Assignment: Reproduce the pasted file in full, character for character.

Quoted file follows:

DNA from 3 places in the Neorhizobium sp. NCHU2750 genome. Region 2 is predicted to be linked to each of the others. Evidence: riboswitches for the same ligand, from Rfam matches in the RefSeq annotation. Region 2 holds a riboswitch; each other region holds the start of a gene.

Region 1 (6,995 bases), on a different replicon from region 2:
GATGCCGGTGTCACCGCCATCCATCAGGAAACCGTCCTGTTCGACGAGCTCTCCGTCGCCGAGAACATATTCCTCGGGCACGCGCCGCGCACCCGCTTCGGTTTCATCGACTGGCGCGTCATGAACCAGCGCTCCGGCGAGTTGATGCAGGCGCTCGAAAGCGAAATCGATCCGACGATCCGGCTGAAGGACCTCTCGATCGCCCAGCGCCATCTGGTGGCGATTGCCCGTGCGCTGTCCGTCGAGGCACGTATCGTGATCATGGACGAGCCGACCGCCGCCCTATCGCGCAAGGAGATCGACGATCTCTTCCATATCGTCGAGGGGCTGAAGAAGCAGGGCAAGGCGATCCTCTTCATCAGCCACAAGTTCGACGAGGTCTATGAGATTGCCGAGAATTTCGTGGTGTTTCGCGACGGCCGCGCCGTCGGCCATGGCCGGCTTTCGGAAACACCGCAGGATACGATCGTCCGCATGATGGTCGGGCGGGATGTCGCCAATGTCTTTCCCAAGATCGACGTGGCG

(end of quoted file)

DNA from 3 places in the Neorhizobium sp. NCHU2750 genome. Region 2 is predicted to be linked to each of the others. Evidence: riboswitches for the same ligand, from Rfam matches in the RefSeq annotation. Region 2 holds a riboswitch; each other region holds the start of a gene.

Region 1 (6,995 bases), on a different replicon from region 2:
GATGCCGGTGTCACCGCCATCCATCAGGAAACCGTCCTGTTCGACGAGCTCTCCGTCGCCGAGAACATATTCCTCGGGCACGCGCCGCGCACCCGCTTCGGTTTCATCGACTGGCGCGTCATGAACCAGCGCTCCGGCGAGTTGATGCAGGCGCTCGAAAGCGAAATCGATCCGACGATCCGGCTGAAGGACCTCTCGATCGCCCAGCGCCATCTGGTGGCGATTGCCCGTGCGCTGTCCGTCGAGGCACGTATCGTGATCATGGACGAGCCGACCGCCGCCCTATCGCGCAAGGAGATCGACGATCTCTTCCATATCGTCGAGGGGCTGAAGAAGCAGGGCAAGGCGATCCTCTTCATCAGCCACAAGTTCGACGAGGTCTATGAGATTGCCGAGAATTTCGTGGTGTTTCGCGACGGCCGCGCCGTCGGCCATGGCCGGCTTTCGGAAACACCGCAGGATACGATCGTCCGCATGATGGTCGGGCGGGATGTCGCCAATGTCTTTCCCAAGATCGACGTGGCG